Verses 34-37

What a wonderful train of providences passed upon this man! What language is here for such a man as Nebuchadnezzar to utter! One might be almost led to hope, that grace was given to him, seeing he expressed himself in such words. But, as God the Holy Ghost is silent on this point, so must we. Here his history ends. And here therefore we must leave him. I only beg the Reader not to be carried away with appearances, in favor of any man, merely from what is said by him. Men may go great lengths in talking of God, who never walked with God. Witness Balaam, Numbers 23:9-10. Witness Caiaphas, John 11:49-52. Nothing short of the regeneration of the heart, can be an evidence of the divine life: and this, we have no reason nor authority to infer was in his character.


Verse 37

REFLECTIONS

I pray the Reader to ponder well, from the history here given, in the character of one of the greatest monarchs that ever swayed the sceptre of the world, the wretched state of man void of the grace of God. Respecting outward circumstances, there was nothing Nebuchadnezzar wanted to constitute happiness. But what were all outward circumstances, when thus left a prey to the desolate state of a guilty mind, under the hand of God! Reader! mark well the solemn lesson, and turn it every way, the instruction is the same. In the present fallen state of mankind, there is nothing that can bring comfort but Jesus. Everything beside is tinged with vanity. As many as are under the laws of Moses are condemned; and they without the law, are, as the Apostle saith, a law unto themselves; their conscience accusing, or else excusing; and they are, and must be always miserable. Let their condition be what it may, there is nothing that can give peace. But, my brother, if Christ be your portion, He sweetens all; He sanctifies all. Beautifully to this purport, speaks the Lord by the Prophet. In that day (saith the Lord) will I make a covenant for them, with the beasts of the field, and with the fowls of heaven, and with the creeping things of the ground: and I will break the bow, and the sword, and the battle out of the earth, and will make them to lie down safely. The sense is; All things, and all creatures, shall promote the peace of him that is at peace with God. He that overcometh (saith another scripture) shall inherit all things. I will be his God and he shall be my son. Lord Jesus! make such views blessed, both to Writer and Reader, that in thee, and in thee alone, we may seek for a portion to live upon, in time, and to all eternity!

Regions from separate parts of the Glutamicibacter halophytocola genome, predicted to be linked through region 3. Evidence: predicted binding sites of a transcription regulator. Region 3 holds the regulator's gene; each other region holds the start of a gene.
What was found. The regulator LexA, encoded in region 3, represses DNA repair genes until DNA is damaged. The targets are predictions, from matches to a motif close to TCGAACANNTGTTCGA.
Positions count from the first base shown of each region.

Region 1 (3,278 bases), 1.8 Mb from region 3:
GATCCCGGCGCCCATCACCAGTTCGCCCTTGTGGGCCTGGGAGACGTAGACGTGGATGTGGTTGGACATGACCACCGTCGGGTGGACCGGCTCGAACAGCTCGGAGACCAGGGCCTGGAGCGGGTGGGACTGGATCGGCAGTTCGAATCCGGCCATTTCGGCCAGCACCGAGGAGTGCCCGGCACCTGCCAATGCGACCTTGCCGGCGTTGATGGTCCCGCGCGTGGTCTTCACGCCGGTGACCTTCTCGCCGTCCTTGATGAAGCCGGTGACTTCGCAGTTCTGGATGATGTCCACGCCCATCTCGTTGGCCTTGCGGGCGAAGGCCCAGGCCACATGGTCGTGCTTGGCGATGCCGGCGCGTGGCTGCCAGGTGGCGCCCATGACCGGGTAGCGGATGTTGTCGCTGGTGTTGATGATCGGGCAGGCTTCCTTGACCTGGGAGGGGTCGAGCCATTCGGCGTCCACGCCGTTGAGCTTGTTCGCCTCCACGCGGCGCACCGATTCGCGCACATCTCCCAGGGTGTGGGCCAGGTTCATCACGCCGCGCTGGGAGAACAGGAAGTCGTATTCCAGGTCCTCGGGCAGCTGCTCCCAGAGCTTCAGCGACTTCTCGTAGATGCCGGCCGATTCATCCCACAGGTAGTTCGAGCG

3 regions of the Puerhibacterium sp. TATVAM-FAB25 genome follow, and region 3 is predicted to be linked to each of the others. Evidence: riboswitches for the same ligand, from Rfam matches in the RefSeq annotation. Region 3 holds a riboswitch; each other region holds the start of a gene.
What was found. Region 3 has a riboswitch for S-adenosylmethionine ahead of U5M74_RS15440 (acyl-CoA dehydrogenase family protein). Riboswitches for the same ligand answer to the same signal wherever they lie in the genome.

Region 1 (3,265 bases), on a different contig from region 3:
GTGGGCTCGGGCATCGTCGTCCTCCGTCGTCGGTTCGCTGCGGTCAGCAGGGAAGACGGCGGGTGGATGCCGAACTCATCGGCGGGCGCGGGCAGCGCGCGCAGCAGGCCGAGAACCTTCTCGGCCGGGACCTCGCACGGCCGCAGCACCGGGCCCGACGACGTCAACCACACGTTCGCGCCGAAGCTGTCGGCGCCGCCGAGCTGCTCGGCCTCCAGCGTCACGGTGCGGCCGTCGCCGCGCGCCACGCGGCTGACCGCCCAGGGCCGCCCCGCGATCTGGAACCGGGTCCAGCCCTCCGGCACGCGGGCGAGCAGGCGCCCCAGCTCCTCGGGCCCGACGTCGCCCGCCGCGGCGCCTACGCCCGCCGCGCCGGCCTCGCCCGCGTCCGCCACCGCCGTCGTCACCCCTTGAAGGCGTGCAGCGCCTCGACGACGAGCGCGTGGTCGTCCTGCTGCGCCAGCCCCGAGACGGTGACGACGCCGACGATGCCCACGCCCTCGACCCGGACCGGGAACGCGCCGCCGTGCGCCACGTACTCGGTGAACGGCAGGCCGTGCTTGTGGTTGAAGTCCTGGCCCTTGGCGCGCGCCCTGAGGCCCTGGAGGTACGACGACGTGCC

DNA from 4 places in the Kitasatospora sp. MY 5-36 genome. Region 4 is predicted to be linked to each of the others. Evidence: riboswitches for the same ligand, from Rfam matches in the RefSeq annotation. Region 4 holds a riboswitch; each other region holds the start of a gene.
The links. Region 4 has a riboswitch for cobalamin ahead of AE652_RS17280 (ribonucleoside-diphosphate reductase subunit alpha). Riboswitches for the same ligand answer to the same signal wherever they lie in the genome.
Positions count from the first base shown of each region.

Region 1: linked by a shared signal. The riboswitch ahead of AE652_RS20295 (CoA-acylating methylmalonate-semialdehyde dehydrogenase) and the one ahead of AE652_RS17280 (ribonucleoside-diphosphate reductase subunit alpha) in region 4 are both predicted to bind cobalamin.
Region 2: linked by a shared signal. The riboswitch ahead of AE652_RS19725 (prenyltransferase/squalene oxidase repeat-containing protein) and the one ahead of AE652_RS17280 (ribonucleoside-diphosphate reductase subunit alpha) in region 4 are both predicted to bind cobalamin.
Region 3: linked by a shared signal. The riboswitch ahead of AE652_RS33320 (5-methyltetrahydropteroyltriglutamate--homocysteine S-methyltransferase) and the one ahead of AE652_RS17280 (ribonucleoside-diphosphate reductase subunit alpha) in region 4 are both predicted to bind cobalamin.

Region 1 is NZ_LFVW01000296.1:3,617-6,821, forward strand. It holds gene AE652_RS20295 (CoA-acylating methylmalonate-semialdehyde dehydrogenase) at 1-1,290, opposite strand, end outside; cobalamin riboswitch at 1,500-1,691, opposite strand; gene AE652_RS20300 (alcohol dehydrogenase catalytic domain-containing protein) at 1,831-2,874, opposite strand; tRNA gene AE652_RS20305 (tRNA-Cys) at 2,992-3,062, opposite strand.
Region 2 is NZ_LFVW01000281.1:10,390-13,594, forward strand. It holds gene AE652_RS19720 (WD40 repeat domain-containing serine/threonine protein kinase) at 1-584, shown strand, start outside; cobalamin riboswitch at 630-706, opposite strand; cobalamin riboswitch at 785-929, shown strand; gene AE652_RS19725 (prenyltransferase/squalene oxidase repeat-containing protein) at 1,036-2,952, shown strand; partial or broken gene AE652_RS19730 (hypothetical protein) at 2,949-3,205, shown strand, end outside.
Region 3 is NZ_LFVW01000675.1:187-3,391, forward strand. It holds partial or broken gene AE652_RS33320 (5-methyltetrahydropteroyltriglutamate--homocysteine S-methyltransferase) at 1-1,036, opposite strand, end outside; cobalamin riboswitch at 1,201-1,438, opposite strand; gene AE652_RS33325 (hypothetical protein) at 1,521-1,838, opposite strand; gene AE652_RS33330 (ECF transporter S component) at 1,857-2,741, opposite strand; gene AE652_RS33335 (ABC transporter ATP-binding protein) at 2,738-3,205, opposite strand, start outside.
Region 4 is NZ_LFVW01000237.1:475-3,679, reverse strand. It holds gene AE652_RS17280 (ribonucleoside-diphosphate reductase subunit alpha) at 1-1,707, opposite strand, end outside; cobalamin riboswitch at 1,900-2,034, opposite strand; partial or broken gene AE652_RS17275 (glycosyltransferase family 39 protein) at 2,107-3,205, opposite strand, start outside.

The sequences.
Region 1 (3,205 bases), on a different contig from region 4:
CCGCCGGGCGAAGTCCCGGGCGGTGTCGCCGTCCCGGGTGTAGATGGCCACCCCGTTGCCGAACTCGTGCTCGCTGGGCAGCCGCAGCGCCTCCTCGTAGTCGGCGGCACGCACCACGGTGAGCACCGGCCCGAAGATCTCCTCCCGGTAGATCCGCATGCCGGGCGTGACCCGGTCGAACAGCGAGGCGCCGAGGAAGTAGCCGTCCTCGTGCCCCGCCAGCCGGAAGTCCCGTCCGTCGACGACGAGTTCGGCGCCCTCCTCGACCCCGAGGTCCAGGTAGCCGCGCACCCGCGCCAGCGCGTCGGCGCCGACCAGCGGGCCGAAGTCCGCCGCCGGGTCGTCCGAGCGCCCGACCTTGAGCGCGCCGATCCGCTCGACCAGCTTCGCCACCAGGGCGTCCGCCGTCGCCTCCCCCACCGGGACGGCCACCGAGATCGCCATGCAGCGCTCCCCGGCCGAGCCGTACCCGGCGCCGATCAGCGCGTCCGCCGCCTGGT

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Bibliography Information
Hawker, Robert, D.D. "Commentary on Daniel 4:4". "Hawker's Poor Man's Commentary". https://www.studylight.org/commentaries/pmc/daniel-4.html. 1828.

Lectionary Calendar
Thursday, October 17th, 2019
the Week of Proper 23 / Ordinary 28